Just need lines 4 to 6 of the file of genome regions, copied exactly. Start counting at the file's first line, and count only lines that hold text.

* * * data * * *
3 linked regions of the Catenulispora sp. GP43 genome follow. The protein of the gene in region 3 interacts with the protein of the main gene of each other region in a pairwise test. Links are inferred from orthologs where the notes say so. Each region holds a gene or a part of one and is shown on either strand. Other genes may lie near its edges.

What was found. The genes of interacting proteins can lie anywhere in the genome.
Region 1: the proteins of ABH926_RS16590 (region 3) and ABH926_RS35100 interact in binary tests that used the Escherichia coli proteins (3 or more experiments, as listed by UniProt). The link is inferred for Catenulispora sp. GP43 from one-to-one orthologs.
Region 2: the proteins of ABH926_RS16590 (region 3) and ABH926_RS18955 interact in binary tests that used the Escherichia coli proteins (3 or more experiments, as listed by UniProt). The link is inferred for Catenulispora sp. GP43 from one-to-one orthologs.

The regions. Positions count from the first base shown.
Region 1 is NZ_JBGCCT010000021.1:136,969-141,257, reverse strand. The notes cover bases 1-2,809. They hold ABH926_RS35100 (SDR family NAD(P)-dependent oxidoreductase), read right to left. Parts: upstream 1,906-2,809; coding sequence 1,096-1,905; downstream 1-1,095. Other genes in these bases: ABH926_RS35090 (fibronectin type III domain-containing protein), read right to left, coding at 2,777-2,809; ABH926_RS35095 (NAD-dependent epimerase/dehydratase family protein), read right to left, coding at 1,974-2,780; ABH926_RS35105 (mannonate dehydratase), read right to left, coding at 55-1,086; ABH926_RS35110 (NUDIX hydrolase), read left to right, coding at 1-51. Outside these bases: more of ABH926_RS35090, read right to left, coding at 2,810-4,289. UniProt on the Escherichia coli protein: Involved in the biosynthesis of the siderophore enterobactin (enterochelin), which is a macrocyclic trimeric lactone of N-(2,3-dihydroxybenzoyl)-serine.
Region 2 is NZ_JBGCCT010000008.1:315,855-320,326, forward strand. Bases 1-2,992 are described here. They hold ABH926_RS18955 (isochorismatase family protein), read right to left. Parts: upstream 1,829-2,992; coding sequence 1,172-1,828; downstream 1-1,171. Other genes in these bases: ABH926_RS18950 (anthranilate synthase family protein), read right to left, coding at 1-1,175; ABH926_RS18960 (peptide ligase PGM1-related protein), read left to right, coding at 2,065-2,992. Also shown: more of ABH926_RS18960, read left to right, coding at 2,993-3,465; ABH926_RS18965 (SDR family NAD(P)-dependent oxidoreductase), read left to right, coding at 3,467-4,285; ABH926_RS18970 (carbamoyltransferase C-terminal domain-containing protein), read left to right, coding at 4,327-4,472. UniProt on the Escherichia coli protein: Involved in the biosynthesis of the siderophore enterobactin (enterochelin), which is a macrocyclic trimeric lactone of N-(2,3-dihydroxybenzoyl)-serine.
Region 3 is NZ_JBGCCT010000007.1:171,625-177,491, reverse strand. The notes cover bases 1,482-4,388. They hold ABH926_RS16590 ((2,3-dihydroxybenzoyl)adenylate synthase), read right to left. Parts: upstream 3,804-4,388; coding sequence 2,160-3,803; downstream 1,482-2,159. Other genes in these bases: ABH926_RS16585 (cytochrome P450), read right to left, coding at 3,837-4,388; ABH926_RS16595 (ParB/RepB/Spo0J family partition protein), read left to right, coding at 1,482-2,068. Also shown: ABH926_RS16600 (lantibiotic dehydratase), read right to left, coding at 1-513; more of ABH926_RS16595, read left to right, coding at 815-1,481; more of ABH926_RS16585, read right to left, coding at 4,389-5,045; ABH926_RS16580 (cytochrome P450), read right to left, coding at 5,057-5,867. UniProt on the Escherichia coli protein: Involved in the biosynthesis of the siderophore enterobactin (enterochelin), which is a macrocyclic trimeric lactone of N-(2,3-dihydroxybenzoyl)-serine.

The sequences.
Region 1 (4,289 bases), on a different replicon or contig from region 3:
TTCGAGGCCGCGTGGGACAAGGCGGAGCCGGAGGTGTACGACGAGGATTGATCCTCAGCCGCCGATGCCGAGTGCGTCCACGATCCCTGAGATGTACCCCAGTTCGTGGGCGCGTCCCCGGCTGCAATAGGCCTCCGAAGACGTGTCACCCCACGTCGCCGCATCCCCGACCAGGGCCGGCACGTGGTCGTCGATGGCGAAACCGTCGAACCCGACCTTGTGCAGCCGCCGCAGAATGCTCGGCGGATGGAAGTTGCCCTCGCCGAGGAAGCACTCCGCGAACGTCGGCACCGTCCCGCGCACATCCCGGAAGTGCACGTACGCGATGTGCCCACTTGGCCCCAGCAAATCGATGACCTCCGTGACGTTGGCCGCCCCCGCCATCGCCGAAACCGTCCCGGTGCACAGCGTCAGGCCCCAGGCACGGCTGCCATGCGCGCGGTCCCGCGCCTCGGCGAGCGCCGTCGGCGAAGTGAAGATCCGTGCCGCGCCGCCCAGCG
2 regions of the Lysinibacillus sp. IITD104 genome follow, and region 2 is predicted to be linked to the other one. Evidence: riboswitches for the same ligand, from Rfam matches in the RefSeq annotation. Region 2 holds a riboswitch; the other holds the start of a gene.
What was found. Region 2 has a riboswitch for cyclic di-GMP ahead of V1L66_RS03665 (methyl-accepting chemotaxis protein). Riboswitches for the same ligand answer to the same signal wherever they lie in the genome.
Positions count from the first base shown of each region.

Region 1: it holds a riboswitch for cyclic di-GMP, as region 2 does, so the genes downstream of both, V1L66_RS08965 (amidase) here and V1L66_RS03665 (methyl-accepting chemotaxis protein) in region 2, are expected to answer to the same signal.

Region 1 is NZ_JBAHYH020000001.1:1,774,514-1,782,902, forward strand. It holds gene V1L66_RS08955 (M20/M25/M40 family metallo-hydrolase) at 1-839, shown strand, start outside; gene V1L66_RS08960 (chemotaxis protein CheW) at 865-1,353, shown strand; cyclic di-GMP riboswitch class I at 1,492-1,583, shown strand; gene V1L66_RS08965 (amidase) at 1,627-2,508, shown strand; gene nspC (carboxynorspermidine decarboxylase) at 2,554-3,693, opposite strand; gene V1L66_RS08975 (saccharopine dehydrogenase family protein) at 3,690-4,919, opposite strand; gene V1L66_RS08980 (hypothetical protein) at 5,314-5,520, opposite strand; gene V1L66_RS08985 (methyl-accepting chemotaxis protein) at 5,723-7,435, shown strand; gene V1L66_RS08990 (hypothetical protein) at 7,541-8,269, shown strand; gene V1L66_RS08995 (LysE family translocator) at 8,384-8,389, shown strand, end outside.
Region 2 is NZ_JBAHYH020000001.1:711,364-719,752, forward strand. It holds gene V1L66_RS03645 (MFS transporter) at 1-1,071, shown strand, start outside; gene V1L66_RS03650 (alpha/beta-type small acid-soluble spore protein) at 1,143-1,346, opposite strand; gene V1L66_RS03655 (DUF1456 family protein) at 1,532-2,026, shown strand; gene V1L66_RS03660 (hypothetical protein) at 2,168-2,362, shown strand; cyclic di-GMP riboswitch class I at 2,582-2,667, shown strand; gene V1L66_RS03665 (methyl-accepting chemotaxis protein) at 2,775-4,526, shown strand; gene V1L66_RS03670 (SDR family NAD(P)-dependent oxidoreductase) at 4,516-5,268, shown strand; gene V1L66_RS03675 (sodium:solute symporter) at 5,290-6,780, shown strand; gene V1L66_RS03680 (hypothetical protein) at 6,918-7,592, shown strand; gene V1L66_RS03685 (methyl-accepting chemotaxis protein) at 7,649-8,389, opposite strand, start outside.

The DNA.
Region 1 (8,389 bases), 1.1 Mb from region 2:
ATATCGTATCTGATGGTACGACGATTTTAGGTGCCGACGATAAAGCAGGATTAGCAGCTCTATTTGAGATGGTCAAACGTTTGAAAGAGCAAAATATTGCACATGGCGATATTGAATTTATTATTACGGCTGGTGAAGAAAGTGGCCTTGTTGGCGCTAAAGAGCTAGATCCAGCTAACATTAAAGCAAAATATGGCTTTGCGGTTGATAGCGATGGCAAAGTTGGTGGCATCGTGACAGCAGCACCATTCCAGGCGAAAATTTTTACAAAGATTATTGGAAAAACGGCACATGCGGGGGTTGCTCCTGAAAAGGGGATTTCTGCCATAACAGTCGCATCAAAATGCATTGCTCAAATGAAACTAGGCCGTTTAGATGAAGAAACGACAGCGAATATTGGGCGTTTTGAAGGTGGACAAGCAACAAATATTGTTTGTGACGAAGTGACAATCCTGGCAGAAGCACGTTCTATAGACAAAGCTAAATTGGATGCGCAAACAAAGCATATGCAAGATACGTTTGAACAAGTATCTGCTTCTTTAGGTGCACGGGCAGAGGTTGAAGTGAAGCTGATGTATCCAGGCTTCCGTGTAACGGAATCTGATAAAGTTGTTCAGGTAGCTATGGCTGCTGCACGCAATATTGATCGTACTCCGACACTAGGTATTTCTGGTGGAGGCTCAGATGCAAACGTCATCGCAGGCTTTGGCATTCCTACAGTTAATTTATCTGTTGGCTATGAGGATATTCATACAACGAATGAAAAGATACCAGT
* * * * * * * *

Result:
Region 2: the proteins of ABH926_RS16590 (region 3) and ABH926_RS18955 interact in binary tests that used the Escherichia coli proteins (3 or more experiments, as listed by UniProt). The link is inferred for Catenulispora sp. GP43 from one-to-one orthologs.

The regions. Positions count from the first base shown.
Region 1 is NZ_JBGCCT010000021.1:136,969-141,257, reverse strand. The notes cover bases 1-2,809. They hold ABH926_RS35100 (SDR family NAD(P)-dependent oxidoreductase), read right to left. Parts: upstream 1,906-2,809; coding sequence 1,096-1,905; downstream 1-1,095. Other genes in these bases: ABH926_RS35090 (fibronectin type III domain-containing protein), read right to left, coding at 2,777-2,809; ABH926_RS35095 (NAD-dependent epimerase/dehydratase family protein), read right to left, coding at 1,974-2,780; ABH926_RS35105 (mannonate dehydratase), read right to left, coding at 55-1,086; ABH926_RS35110 (NUDIX hydrolase), read left to right, coding at 1-51. Outside these bases: more of ABH926_RS35090, read right to left, coding at 2,810-4,289. UniProt on the Escherichia coli protein: Involved in the biosynthesis of the siderophore enterobactin (enterochelin), which is a macrocyclic trimeric lactone of N-(2,3-dihydroxybenzoyl)-serine.